Many restaurant owners jump straight to paid advertising whenever they need to boost sales at their restaurant.
That’s because advertising really can bring you the results you need quickly—at a considerable cost, that is.
However, there are many ways you can increase restaurant sales without investing in advertising.
The added benefit is that these tips can also help you improve your business practices and optimize your processes.
In this article, we're bringing you five of those tips, so keep reading if you're interested in learning more.
Table of contents
- Optimize Your Restaurant’s Website for Search Engines
- Have an Active Presence on Social Media
- Improve Table Turnover With Table Booking Software
- Optimize the Layout of Your Menu
- Train Staff to Upsell and Cross-Sell Guests
Optimize Your Restaurant’s Website for Search Engines
Your restaurant sales can be increased without spending a dime on paid ads if you create a website for your restaurant, and manage to increase the traffic it gets from search engines.
Restaurants form such a large volume of queries on Google that this search engine has given the industry more attention in recent times.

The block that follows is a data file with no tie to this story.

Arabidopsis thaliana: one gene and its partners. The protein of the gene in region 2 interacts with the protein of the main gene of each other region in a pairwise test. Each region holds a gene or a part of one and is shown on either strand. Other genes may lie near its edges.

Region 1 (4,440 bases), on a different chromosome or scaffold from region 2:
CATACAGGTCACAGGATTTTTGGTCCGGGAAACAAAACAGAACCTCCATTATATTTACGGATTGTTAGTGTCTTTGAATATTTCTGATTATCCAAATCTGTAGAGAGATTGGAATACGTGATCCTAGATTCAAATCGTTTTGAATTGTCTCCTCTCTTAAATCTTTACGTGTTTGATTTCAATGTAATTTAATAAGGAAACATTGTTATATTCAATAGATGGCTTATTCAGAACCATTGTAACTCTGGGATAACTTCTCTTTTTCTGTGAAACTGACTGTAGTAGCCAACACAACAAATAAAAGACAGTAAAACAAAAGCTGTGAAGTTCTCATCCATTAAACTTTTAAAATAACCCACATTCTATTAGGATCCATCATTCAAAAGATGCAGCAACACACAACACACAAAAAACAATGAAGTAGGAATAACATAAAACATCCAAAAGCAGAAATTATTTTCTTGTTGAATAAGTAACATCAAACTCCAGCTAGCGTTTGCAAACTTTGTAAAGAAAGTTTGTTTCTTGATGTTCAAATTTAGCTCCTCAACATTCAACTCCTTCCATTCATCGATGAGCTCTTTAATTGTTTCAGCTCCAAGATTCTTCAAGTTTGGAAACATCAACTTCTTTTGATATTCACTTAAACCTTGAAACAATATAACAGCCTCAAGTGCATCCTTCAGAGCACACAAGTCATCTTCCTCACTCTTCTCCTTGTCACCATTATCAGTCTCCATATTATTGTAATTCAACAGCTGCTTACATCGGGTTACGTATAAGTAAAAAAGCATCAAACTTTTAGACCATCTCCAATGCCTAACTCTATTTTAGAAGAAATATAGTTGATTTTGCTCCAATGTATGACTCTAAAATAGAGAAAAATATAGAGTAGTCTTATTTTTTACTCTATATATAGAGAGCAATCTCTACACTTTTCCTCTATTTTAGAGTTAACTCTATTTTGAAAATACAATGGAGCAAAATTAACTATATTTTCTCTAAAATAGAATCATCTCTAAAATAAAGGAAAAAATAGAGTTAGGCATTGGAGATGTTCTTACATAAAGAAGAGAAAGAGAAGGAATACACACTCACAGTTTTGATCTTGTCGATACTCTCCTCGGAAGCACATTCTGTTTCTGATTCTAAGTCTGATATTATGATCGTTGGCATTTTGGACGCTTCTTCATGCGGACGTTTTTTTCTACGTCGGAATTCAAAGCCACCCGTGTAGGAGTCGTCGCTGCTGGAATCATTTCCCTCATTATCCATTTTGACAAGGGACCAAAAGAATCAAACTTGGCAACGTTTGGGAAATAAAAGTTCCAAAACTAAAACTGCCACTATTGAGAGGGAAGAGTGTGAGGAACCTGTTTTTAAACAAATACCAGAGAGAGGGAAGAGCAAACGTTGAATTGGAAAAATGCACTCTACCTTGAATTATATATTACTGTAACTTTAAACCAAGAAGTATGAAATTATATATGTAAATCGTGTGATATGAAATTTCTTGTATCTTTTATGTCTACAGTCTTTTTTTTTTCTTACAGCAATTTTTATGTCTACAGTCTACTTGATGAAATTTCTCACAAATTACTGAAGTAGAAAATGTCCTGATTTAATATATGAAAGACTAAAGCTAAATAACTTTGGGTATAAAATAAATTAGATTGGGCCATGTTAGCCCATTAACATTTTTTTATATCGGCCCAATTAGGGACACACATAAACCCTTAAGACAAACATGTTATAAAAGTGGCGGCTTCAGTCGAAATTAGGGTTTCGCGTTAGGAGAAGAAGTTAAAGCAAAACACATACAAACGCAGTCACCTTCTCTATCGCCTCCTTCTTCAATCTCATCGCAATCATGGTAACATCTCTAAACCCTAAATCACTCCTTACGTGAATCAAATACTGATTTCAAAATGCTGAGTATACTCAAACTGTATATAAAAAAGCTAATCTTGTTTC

As Ryan Olohan, the head of Google’s Food, Beverage and Restaurant vertical at the time, explained:
Digital demand has never been higher. In fact, there are over one billion restaurant searches on Google every month, while “food near me” continues to be one of the fastest-growing search terms.
In these favorable circumstances, it’s worth the effort to optimize your restaurant’s website for search engines so that more people can learn about it.
The more people know about it, the more chances there are they will want to visit your restaurant, increasing your sales.
An excellent way to do that is by ensuring your home and about pages include relevant content and keywords that define your offer and set your restaurant apart from the competition.
Here’s a good example from Lirica, a Spanish restaurant in Chicago:
Notice how this description includes details about the cuisine as well as the ambiance and the layout of the restaurant.